My name is Fred and I am a gay conservative living in Ottawa. This blog supports limited government, the right of the State of Israel to live in peace and security, and tries to expose the threat to us all from cultural relativism, post-modernism, and radical Islam. I am also the founder of the Free Thinking Film Society in Ottawa (

Sunday, April 26, 2009

Hey - a positive story from the Middle East...

There are many Israelis and Palestinians who want to peacefully co-exist...
Linoy, a five-year-old Israeli girl, happily nibbled some chocolate as she accompanied her parents on a shopping spree on a busy street with storefront signs written in Hebrew.

Nabi Elyas, a Palestinian village in the West Bank catering to the Israeli consumer, has raised hopes on both sides of a divide that peaceful co-existence is possible.

Just a short drive from central Israel, the community of 1,500 residents is profiting from an influx of Jewish shoppers drawn by cheap prices and still kept out of the main Palestinian cities by Israeli security regulations.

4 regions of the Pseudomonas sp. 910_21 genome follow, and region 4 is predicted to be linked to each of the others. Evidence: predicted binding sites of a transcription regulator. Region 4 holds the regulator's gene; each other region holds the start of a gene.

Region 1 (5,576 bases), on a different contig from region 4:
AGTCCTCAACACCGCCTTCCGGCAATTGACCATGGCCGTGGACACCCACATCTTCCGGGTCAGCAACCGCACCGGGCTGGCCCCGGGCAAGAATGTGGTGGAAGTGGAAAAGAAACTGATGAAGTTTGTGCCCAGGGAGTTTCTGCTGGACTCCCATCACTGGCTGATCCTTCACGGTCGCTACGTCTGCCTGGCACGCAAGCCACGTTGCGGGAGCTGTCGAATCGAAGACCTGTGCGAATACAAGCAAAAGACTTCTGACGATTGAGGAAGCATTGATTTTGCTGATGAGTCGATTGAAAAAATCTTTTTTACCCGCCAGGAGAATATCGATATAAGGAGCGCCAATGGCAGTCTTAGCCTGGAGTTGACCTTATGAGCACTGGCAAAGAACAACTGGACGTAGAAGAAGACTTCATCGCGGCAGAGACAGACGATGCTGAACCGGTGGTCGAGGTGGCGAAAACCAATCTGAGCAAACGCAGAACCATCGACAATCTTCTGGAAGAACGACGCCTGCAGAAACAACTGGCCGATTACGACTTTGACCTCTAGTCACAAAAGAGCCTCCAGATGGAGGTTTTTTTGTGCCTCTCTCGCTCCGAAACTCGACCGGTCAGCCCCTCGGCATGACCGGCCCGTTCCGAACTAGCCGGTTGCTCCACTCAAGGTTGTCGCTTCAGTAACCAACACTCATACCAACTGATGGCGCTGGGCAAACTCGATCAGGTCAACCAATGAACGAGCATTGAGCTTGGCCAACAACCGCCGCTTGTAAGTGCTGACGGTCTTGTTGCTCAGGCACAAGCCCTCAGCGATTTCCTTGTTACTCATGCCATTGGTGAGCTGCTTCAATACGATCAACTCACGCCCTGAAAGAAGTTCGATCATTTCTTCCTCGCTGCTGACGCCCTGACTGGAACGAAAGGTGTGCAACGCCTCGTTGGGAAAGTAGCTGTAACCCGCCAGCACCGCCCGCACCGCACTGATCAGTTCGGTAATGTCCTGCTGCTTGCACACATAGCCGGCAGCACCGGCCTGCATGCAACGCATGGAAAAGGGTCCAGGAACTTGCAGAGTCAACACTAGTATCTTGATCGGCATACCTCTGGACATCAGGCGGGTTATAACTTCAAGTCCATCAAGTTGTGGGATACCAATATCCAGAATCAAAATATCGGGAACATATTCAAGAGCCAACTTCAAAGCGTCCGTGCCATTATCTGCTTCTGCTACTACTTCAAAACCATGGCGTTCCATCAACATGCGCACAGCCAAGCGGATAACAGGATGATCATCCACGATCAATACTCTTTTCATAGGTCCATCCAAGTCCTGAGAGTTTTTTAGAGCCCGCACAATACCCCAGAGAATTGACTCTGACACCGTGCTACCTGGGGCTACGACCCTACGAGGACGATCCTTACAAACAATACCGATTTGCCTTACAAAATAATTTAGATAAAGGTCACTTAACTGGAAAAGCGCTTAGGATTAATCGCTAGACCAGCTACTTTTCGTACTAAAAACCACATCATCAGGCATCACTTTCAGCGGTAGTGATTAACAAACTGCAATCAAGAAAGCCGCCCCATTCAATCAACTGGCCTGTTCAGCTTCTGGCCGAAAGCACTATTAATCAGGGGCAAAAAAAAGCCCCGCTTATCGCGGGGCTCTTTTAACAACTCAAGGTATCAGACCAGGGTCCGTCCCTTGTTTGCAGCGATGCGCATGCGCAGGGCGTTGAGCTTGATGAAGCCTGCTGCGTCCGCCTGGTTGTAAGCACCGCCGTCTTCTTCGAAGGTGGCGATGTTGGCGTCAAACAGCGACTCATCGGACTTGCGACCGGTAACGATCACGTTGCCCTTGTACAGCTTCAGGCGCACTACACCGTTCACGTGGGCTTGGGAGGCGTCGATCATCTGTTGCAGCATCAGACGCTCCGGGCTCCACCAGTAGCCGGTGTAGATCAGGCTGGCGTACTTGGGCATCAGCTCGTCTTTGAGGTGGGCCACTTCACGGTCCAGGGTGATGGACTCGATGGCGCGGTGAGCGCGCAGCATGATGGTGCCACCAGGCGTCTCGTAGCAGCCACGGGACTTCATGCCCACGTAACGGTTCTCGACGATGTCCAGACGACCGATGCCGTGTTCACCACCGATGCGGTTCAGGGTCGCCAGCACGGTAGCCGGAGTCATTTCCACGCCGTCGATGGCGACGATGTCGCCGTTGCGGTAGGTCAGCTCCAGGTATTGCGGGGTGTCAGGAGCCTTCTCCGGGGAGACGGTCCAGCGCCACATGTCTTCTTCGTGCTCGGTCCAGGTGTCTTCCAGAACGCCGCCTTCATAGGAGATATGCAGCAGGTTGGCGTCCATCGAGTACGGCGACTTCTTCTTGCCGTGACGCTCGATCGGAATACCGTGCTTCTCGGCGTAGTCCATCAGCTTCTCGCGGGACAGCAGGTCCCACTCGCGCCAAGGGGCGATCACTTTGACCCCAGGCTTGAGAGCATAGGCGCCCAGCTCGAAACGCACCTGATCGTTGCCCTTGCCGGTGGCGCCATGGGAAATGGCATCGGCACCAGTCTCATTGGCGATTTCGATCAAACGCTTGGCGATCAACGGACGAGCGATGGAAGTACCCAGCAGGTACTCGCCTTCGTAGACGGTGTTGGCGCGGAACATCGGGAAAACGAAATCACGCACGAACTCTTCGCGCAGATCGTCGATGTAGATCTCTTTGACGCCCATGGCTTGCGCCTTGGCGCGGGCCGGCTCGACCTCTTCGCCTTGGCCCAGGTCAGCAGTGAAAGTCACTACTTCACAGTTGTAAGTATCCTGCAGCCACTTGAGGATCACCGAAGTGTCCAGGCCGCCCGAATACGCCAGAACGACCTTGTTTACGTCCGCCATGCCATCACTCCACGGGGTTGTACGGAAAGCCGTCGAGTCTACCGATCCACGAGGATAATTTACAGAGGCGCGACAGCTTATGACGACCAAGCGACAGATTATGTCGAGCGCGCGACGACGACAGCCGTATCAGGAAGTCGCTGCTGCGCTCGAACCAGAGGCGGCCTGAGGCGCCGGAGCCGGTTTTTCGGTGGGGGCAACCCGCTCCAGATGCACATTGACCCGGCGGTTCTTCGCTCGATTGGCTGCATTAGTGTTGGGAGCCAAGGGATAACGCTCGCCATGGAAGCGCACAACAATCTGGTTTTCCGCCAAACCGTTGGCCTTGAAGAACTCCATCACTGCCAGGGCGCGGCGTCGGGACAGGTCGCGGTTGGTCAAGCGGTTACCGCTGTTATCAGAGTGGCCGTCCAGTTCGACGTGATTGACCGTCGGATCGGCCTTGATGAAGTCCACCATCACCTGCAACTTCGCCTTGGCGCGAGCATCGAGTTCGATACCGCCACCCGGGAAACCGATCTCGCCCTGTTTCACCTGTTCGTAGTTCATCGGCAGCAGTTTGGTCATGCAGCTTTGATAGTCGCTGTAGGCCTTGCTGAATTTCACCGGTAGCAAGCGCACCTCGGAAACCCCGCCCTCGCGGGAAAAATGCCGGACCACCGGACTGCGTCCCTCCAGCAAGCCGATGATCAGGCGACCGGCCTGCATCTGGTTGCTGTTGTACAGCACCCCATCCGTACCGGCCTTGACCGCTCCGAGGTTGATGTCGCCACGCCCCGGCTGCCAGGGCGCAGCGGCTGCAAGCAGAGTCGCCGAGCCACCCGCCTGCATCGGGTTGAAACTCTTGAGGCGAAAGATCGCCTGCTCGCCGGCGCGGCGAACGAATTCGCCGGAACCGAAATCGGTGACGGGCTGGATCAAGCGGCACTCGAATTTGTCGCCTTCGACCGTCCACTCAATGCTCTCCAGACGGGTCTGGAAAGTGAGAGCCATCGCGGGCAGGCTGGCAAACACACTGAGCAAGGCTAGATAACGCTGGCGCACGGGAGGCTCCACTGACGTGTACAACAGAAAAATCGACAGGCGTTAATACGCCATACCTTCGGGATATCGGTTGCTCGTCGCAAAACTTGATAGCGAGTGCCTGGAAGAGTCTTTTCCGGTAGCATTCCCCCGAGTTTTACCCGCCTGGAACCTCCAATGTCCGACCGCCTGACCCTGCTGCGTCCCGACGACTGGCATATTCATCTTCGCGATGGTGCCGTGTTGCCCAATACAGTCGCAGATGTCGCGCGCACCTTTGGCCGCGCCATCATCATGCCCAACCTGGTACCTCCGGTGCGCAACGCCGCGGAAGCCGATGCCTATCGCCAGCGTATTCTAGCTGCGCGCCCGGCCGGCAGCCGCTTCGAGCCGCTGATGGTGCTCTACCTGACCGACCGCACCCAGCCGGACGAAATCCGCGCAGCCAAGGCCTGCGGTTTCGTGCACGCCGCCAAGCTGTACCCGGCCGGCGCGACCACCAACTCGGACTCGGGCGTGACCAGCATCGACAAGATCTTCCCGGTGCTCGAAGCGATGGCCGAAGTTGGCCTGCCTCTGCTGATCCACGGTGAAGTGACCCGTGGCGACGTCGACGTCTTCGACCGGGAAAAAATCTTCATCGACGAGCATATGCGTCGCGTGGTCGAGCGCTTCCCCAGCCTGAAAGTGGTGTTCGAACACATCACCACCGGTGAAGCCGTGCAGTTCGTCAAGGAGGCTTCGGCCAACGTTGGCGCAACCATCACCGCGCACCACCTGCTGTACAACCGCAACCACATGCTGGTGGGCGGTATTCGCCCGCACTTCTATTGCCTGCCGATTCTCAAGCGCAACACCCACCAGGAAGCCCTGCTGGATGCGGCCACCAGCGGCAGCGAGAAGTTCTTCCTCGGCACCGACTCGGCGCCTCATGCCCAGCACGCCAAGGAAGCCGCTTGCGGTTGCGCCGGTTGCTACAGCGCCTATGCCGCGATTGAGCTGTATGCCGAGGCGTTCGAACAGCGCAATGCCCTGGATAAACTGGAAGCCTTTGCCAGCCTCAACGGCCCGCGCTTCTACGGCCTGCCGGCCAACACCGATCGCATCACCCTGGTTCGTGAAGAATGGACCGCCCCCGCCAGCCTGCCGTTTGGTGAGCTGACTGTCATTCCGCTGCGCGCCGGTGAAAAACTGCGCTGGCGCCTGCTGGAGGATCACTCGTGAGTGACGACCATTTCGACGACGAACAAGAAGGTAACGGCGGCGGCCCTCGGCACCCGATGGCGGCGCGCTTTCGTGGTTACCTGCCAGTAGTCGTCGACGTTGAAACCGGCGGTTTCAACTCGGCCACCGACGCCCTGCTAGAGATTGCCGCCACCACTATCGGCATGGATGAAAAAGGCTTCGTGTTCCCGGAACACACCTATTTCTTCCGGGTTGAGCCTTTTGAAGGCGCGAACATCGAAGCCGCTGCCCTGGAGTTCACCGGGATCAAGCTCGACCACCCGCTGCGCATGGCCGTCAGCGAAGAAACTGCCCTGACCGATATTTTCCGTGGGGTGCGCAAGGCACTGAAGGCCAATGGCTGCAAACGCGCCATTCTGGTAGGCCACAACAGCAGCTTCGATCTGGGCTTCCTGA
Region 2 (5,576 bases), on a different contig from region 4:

"Here I even feel safer than I do shopping in Tel Aviv," said Hanan Troitsa, Linoy's father. "We come here two to three times a week," added the girl's mother.

Groceries, furniture and even dental treatment are on offer in Nabi Elyas, which is packed with cars from Israel, especially during weekends.

"This shows that we can live together. For those who do not believe it they should come here and see," said Jalal Khleif, the mayor of Nabi Elyas.

Israeli shopper David Dahan, from the Israeli town of Givat Shmuel near Tel Aviv, said Israeli and Palestinian leaders should follow the model of Nabi Elyas.

"We, the Palestinians and the Israelis, can deal with each other in a friendly way. I personally have many friends here. If the politicians leave us alone we can run our own affairs," said the 70-year-old pensioner.

Slicing mutton for Israeli customers, Omar Ali, a butcher in the village, is counting at least a partial peace dividend. He said his sales triple during weekends and Jewish holidays.

"There is good income when they come here," he said.


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